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Alanis v. Commissioner of Social Security

United States District Court, E.D. California

October 1, 2014



STANLEY A. BOONE, Magistrate Judge.

Plaintiff Gilberto De Jesus Alanis ("Plaintiff") filed this action seeking judicial review of the final decision of Defendant Commissioner of Social Security ("Defendant" or "Commissioner") denying Plaintiff's application for benefits under the Social Security Act. (ECF No. 1.) All parties have consented to the jurisdiction of a United States Magistrate Judge for all purposes. (ECF Nos. 6, 8.)

Plaintiff applied for Social Security benefits due to impairments related to obesity, a history of right lower extremity medial tibial plateau fracture, degenerative joint disease of the knees, and asthma. For the reasons set forth below, Plaintiff's appeal from the final decision of the Commissioner is denied.



Plaintiff applied for Supplemental Security Income benefits on May 5, 2010. (AR 127-134.) Plaintiff's application was denied on September 1, 2010. (AR 56.) Plaintiff requested reconsideration of the denial on October 20, 2010. (AR 62.) Plaintiff's application was denied after reconsideration on December 29, 2010. (AR 65.) On February 4, 2011, Plaintiff requested a hearing. (AR 71.)

On April 17, 2012, a hearing took place before Administrative Law Judge Timothy G. Stueve ("the ALJ"). (AR 31.) On April 25, 2012, the ALJ issued a written decision and found that Plaintiff was not disabled. (AR 10-21.) The Appeals Council denied Plaintiff's request for review on April 12, 2013. (AR 5.)

A. Plaintiff's Hearing Testimony

Plaintiff was born on April 10, 1981. (AR 35.) Plaintiff is married and lives in a house with his wife and children, aged eight and nine. (AR 35.) Plaintiff is 5'9" and weighs 345 pounds. (AR 35.) Plaintiff went to school until his sophomore year in high school. (AR 35.) Plaintiff can read and write in English, but reported having dyslexia and a reading disorder. (AR 35.)

Plaintiff worked as a tow truck driver for about a year in 1999-2000. (AR 36.) Plaintiff worked four to five hours a day, but not every day. (AR 36.) In 1999, Plaintiff worked as a fruit packer. (AR 36.)

In May 2011, Plaintiff was diagnosed with Type 2 diabetes. (AR 37.) Plaintiff takes two pills in the morning and one pill at night. (AR 37.) Plaintiff reported side effects including sleepless nights and problems with his weight. (AR 38.)

Plaintiff has constant pain in both knees. (AR 38.) On good days, the pain level is four out of ten, and on bad days it is ten out of ten and Plaintiff cannot get out of bed and Plaintiff uses a wheelchair to go to the bathroom. (AR 38.) Plaintiff's pain gets worse in cold weather. (AR 48.)

Plaintiff takes Vicodin two times a day for pain relief and Ibuprofen to reduce swelling. (AR 39.) Plaintiff reported that the pain gets worse if he has to walk or use stairs. (AR 39.) Sitting also causes his knees to swell up. (AR 39.) Plaintiff has difficulty losing weight because he cannot do cardio exercises. (AR 39.) Plaintiff was going to receive surgery for his knees but the anesthesiologist told Plaintiff there was an issue with his lungs that made surgery too dangerous. (AR 40.)

Plaintiff uses a cane, a walker, a wheelchair and a shower chair. (AR 40.) Plaintiff switches between the cane, walker, and wheelchair depending on the pain level. (AR 40-41.) Plaintiff takes Advair for asthma. (AR 41.) Plaintiff also has a nebulizer at home, which he uses more often in the winter but not on a daily basis. (AR 41.)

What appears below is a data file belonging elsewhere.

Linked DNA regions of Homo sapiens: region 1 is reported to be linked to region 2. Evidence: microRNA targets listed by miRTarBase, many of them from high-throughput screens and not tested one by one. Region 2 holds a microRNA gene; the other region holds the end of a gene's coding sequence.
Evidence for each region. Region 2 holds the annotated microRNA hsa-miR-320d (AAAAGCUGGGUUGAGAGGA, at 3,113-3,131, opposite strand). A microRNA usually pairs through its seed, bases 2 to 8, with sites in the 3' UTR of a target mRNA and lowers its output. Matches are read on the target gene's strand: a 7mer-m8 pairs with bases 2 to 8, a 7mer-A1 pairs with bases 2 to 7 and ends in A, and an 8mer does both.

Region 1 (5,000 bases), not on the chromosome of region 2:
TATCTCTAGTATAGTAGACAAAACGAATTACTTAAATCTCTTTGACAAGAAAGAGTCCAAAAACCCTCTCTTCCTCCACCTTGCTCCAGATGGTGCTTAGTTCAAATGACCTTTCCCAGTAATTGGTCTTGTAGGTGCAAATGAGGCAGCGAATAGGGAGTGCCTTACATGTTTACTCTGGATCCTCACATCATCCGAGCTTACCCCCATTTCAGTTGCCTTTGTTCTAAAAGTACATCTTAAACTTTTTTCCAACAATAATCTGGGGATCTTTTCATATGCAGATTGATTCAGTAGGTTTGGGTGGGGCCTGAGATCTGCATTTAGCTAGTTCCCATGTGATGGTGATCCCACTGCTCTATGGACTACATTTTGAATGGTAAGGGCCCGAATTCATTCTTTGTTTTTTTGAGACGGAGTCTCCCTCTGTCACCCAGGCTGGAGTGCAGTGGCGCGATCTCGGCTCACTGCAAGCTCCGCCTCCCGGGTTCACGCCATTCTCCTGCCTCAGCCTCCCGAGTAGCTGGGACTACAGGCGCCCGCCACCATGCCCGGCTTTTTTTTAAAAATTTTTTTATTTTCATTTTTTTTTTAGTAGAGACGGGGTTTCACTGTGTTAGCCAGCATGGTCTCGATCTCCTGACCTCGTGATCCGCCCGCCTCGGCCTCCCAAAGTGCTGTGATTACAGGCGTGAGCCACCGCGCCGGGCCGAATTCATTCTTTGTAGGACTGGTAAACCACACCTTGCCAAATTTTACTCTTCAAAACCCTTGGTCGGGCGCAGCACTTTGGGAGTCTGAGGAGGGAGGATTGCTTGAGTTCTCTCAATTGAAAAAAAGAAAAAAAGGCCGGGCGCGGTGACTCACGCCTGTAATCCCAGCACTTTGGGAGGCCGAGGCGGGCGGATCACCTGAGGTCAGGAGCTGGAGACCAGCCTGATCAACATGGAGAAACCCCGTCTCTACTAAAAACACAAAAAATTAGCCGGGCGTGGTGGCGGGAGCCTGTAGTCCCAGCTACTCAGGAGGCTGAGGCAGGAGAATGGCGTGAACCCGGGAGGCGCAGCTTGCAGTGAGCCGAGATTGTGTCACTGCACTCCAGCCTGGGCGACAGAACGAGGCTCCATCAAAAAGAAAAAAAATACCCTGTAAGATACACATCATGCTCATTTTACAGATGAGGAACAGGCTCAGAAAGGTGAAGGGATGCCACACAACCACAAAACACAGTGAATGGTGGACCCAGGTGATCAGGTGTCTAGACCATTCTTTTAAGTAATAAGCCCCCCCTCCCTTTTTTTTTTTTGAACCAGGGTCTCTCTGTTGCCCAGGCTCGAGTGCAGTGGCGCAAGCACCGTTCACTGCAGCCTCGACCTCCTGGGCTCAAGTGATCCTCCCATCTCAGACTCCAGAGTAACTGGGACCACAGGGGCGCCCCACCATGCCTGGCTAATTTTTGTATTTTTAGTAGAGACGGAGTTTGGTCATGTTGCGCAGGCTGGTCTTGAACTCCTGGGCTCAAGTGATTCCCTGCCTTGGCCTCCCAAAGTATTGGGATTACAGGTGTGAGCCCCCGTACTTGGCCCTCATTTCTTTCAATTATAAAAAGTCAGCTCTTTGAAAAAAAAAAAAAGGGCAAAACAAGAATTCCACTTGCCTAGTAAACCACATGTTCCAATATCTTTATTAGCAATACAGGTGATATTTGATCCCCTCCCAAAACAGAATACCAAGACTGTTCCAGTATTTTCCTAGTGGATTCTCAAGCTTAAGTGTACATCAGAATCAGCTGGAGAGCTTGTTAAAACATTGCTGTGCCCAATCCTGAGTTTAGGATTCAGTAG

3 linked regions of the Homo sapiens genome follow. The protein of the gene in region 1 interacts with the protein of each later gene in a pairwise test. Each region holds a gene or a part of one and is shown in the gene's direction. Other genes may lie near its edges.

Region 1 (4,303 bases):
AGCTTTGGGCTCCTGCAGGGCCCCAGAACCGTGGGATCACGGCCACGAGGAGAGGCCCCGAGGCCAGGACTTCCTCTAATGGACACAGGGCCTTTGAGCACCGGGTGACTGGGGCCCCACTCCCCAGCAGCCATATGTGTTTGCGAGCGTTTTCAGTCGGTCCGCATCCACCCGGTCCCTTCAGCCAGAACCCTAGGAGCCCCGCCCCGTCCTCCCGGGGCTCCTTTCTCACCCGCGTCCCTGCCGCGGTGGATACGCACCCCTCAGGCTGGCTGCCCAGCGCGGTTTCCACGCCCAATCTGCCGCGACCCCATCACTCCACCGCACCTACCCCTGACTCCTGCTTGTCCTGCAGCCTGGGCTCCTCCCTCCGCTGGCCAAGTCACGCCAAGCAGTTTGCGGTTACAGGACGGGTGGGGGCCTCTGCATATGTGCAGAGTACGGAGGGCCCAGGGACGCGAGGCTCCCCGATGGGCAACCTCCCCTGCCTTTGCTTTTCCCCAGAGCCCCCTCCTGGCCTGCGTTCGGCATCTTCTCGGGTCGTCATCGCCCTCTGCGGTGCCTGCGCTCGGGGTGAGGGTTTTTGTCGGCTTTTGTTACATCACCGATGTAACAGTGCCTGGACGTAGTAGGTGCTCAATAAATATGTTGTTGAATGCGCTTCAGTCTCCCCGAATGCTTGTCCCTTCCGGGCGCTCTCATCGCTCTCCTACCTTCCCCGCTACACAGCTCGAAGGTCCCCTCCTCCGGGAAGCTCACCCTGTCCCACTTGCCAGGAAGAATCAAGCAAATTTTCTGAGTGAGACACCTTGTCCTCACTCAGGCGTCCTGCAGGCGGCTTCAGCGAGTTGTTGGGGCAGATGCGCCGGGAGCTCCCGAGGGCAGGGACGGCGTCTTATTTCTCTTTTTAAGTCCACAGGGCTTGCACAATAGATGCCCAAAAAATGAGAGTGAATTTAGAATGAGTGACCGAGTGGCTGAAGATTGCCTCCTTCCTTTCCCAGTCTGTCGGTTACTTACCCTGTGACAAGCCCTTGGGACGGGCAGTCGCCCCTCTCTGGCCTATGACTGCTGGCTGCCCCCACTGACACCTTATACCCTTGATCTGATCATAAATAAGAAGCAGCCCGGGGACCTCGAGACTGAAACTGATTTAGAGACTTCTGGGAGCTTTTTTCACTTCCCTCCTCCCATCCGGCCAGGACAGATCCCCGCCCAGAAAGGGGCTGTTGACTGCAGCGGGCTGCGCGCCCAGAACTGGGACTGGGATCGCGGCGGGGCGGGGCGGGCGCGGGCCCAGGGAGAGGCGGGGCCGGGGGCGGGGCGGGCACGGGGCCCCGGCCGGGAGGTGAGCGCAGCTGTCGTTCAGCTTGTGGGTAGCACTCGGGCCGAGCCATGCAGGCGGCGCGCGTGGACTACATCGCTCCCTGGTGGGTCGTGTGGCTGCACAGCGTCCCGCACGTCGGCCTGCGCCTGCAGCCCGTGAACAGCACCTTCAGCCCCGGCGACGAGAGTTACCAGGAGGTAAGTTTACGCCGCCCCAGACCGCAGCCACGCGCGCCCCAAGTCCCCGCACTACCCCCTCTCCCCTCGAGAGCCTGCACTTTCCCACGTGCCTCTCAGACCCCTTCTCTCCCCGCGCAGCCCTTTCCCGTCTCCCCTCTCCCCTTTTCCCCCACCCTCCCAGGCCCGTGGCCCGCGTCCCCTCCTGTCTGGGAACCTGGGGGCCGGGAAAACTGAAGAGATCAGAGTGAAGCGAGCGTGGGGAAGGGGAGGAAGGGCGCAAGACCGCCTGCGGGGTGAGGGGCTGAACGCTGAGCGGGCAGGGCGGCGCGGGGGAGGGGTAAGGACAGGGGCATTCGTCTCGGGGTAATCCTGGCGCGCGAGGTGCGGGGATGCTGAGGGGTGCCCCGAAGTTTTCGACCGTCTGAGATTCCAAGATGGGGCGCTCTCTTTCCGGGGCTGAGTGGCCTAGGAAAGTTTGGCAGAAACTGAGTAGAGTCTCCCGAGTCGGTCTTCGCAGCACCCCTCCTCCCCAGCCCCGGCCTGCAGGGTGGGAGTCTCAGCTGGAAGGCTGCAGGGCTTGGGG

In July 2010, a doctor indicated that Plaintiff did not need to use a cane. (AR 42.) Plaintiff explained that he does not see that doctor in person very often, so he would not know about Plaintiff's problems. (AR 42.)

On a normal day, Plaintiff lies in bed, tries to pick up his kids from school, and get groceries as needed. (AR 42.) Plaintiff's wife does the chores at home. (AR 42.) Plaintiff watches TV and reads, but forgets what he reads after he is done reading. (AR 43.)

Plaintiff sleeps around 10:00 p.m. and gets out of bed around 1:30 p.m. (AR 43.) However, after doing errands, Plaintiff generally goes back to lie down in bed by 5:00 p.m. (AR 43-44.) Plaintiff elevates his legs while in bed for about seven hours a day. (AR 44.)

Plaintiff reported that he can sit for 15-20 minutes at a time, stand for 10-15 minutes, and walk the length of two football fields. (AR 45.) Plaintiff can lift 15-20 pounds while sitting, and is not supposed to lift anything while standing. (AR 45.) Plaintiff has trouble walking on uneven surfaces. (AR 45.) Plaintiff can go up a flight of stairs, but very slowly. (AR 45.)

Plaintiff reported difficulty concentrating. (AR 46.) Plaintiff can read for about 20 minutes at a time. (AR 46.) Plaintiff must be dressed by his wife because he has problems bending his knees. (AR 47.) Plaintiff's wife also helps clean the lower portions of his body. (AR 47.)

Dr. Gill told Plaintiff in 2002 or 2003 that Plaintiff could walk for 10-20 years before he would be committed to a wheelchair because of his joints. (AR 47.)

B. VE Testimony

Thomas Dachelet testified as a vocational expert (hereinafter referred to as "the VE") at the April 17, 2012 hearing before the ALJ. (AR 48.) The ALJ provided the VE with the following first set of hypothetical limitations:

• Can lift 20 pounds occasionally, 10 pounds frequently;
• Can stand or walk for up to six hours;
• Can sit for up to six hours;
• Can occasionally climb ramps or stairs;
• Can never climb ladders, ropes, or scaffolds;
• Can frequently balance; and
• Can occasionally stoop, kneel, crouch, and crawl.

(AR 49.) The VE testified that a person with such hypothetical limitations could perform work as a packing line worker, a garment sorter, or an ampoule filler. (AR 49.)

The ALJ provided the VE with the following second set of ...

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